- Listen: This is a subset of collaboration, as listening is a collaborative activity, but it bears its own mention. By practicing active listening skills, like paraphrasing, clarifying, and striving to empathize with your coworkers, you demonstrate not only your ability to hear people, but also that you care.
- Find a mentor: It’s nice if you have someone who can officially occupy that role, but there is huge value just in having another professional with more, or at least different, experiences than you, who can give you both feedback and encouragement when you need it.
- Believe: Okay, so for a lot of us, believing in ourselves is hard. But if you can’t believe in yourself, try believing in why you are doing your job. Simon Sinek gives a fantastic Ted Talk on the efficacy of leading with the why, not the how or what, arguing that selling others on the beliefs and ideas behind a product or proposal is what inspires action. But, you have to sell yourself on it first. In other words, you can’t lead others if you don’t think you’re doing something worth following. Keeping a career journal is a great way to hash out what your professional values and visions are—and it helps you figure out how to express them.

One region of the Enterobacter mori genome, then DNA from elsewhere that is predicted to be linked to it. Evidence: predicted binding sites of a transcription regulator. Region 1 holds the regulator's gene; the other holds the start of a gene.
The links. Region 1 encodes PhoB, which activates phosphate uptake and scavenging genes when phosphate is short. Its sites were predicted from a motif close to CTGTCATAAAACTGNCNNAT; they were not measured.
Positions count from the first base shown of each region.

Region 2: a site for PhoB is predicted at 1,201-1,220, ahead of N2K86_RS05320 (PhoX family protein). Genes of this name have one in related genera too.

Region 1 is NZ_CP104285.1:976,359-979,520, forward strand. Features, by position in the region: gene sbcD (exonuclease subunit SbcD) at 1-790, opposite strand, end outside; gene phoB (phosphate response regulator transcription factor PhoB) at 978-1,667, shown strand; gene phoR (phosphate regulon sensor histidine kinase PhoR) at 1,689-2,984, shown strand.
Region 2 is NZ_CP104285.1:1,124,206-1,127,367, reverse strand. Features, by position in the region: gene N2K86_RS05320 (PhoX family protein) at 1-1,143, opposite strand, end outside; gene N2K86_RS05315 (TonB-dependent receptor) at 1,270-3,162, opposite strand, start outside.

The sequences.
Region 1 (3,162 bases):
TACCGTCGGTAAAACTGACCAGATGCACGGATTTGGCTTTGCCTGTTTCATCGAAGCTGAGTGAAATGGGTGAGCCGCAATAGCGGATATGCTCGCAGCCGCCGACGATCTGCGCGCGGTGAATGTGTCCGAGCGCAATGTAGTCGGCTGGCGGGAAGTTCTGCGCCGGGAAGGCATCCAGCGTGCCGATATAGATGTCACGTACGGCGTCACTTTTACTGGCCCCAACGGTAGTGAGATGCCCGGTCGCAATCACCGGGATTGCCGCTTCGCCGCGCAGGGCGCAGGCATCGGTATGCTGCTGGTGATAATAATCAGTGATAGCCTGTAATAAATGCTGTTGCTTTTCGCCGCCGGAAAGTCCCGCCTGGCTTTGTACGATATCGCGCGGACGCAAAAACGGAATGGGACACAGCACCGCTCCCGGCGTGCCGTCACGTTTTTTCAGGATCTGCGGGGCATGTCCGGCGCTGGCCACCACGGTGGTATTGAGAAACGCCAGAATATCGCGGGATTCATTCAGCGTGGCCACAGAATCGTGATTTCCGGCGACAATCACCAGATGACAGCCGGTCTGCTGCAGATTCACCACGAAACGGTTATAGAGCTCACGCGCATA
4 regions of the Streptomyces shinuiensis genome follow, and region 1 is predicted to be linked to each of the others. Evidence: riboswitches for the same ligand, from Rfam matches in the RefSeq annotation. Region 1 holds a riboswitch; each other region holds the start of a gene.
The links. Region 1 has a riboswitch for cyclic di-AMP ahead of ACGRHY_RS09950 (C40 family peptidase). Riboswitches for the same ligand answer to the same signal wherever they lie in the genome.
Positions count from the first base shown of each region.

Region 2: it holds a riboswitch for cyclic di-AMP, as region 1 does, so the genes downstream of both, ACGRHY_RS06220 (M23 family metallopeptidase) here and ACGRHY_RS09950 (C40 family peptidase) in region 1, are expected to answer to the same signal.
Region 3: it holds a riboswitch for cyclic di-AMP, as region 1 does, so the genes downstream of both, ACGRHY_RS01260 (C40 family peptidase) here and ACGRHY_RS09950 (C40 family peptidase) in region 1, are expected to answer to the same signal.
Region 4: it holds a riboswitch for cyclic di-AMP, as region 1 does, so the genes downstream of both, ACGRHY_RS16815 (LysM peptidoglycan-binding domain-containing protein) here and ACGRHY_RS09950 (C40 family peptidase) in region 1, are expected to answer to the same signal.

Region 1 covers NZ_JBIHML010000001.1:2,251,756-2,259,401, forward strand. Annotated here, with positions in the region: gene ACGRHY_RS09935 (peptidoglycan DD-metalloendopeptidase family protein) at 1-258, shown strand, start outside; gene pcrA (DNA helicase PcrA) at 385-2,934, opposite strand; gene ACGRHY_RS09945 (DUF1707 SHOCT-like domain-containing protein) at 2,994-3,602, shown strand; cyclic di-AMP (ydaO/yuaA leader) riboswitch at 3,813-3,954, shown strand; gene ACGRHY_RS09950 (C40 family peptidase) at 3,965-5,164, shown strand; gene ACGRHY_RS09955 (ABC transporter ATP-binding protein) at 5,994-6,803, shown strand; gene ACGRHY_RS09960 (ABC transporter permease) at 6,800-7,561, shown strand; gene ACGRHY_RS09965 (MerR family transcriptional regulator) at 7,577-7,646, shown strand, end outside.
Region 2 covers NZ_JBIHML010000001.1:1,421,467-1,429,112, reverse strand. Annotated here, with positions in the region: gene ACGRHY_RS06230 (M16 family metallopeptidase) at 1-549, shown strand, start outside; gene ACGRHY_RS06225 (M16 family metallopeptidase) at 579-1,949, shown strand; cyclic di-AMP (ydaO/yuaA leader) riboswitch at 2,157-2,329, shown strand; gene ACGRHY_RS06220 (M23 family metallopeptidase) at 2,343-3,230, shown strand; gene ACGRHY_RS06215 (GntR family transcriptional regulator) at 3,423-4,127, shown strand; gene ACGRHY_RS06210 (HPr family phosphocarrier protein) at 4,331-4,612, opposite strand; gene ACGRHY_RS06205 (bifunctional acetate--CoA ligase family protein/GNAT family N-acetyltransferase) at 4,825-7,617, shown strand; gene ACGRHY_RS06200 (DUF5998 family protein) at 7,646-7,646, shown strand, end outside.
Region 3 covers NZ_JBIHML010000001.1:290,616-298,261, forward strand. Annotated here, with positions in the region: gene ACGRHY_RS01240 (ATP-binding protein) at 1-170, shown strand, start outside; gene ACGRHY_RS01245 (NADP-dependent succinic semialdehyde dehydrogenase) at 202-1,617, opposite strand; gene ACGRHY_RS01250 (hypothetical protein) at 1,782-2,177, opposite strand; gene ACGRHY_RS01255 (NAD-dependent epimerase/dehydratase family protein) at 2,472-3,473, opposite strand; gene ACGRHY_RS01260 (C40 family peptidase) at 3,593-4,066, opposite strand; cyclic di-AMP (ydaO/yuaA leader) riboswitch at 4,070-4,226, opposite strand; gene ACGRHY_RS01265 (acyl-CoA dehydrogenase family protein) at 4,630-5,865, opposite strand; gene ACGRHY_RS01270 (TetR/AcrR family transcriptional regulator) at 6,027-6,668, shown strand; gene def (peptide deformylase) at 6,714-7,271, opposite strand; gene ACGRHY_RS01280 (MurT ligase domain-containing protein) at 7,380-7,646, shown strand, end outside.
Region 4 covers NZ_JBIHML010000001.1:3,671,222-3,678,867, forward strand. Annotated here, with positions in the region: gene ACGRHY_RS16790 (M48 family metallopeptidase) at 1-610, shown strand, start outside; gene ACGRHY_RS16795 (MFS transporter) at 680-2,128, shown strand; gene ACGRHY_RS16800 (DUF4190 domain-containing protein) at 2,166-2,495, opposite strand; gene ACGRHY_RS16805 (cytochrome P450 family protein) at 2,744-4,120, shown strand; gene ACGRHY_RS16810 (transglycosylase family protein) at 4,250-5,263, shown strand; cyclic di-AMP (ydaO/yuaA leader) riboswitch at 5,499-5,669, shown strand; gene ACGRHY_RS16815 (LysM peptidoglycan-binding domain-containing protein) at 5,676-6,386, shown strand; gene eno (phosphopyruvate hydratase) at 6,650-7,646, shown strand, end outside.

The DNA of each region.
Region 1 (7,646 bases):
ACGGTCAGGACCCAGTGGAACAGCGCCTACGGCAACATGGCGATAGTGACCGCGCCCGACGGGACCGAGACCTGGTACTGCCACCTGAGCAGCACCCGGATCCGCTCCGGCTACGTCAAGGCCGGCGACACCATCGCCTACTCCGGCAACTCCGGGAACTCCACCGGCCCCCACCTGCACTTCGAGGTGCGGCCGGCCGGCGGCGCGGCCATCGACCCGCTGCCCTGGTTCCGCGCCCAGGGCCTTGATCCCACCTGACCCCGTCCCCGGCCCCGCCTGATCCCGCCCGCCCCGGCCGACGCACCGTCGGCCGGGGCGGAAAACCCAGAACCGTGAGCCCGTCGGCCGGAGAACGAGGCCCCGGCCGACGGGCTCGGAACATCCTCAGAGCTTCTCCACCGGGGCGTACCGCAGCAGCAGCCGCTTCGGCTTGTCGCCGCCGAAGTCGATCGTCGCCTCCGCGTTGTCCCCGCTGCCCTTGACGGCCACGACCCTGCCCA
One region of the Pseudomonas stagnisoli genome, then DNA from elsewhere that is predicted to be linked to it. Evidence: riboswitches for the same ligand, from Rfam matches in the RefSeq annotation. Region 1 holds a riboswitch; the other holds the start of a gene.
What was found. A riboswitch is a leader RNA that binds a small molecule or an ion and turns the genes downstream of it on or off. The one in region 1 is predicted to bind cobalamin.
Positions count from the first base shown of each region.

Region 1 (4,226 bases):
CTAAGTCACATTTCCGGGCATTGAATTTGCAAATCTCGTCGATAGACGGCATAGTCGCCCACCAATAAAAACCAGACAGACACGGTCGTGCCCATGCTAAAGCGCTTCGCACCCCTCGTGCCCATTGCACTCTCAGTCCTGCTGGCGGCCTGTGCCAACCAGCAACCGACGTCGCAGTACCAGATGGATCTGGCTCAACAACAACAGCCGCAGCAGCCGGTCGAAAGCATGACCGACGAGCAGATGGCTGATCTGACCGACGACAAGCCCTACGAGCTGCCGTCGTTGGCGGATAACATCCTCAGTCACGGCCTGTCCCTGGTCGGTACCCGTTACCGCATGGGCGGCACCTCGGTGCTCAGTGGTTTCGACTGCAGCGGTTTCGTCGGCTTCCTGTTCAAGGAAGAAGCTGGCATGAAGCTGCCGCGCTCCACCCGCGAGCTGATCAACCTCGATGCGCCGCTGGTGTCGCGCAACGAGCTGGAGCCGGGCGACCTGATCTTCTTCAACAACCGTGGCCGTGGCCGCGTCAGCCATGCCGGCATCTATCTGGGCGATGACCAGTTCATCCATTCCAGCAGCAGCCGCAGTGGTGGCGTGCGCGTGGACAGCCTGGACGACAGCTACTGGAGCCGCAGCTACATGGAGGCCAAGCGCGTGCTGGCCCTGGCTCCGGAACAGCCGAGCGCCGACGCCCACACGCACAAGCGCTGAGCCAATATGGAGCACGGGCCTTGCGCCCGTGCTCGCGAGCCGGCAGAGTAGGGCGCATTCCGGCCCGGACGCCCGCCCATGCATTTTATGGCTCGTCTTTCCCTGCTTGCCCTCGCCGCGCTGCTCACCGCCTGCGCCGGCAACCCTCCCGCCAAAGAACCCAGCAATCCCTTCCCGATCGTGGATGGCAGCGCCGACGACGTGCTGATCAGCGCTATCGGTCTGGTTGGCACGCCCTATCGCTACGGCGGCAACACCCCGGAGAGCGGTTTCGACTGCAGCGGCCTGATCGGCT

- Prepare: Whether it’s your elevator pitch, a project timeline, or proposing a solution to a day-to-today problem, know the talking points. Again, this is where keeping a journal comes in mighty handy. To be fair, you don’t have to have detailed plans for world domination your proposal, but articulating your ideas, values, and plans is a key step in taking leadership.
- Have opinions: Really. Even if they end up being wrong, have opinions. Even if you change them later, have them. You don’t need to have them on everything—it’s okay to admit that something isn’t particularly important to you. Having strong opinions is one thing that gets leaders labeled bossy, but the general absence of opinions is apathy. Apathy won’t get anyone anywhere. Bonus points—showing openness to other viewpoints, and being open to changing yours, increases your credibility as a leader.